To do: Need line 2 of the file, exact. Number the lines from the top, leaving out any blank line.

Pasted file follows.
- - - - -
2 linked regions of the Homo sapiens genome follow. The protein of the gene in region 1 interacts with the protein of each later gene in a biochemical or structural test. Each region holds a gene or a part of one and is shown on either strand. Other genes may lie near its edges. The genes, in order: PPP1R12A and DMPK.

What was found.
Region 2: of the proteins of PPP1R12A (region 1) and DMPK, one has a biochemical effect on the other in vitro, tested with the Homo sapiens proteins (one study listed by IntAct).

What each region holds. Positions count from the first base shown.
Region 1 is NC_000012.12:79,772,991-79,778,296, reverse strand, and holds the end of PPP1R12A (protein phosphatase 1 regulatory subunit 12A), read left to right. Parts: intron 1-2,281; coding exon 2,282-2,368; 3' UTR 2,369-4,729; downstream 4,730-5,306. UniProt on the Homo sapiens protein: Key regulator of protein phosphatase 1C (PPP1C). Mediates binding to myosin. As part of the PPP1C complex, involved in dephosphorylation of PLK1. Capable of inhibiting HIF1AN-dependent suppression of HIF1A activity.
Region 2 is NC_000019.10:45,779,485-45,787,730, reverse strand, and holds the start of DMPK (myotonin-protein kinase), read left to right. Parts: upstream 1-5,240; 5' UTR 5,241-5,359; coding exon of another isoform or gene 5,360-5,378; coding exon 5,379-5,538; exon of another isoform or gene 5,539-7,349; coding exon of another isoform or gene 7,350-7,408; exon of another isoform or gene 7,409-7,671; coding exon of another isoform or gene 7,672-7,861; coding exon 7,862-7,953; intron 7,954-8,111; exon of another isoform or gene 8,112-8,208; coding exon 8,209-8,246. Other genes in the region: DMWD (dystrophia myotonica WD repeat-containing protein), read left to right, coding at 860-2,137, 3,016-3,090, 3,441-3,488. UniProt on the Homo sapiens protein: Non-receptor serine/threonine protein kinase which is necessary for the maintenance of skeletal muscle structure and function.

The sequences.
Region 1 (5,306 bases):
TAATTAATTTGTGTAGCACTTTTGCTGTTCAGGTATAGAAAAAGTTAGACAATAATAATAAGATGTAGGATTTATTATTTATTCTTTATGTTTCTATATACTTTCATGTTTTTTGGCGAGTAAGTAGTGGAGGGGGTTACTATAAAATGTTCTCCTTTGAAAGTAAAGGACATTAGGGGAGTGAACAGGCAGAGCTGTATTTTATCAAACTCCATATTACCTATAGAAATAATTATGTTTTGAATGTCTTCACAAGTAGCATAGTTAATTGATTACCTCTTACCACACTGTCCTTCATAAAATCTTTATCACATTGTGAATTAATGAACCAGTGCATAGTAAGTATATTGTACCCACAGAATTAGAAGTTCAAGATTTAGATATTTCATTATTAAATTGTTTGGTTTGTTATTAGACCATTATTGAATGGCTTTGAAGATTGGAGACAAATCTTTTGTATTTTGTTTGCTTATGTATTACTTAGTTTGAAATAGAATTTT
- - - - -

What was found.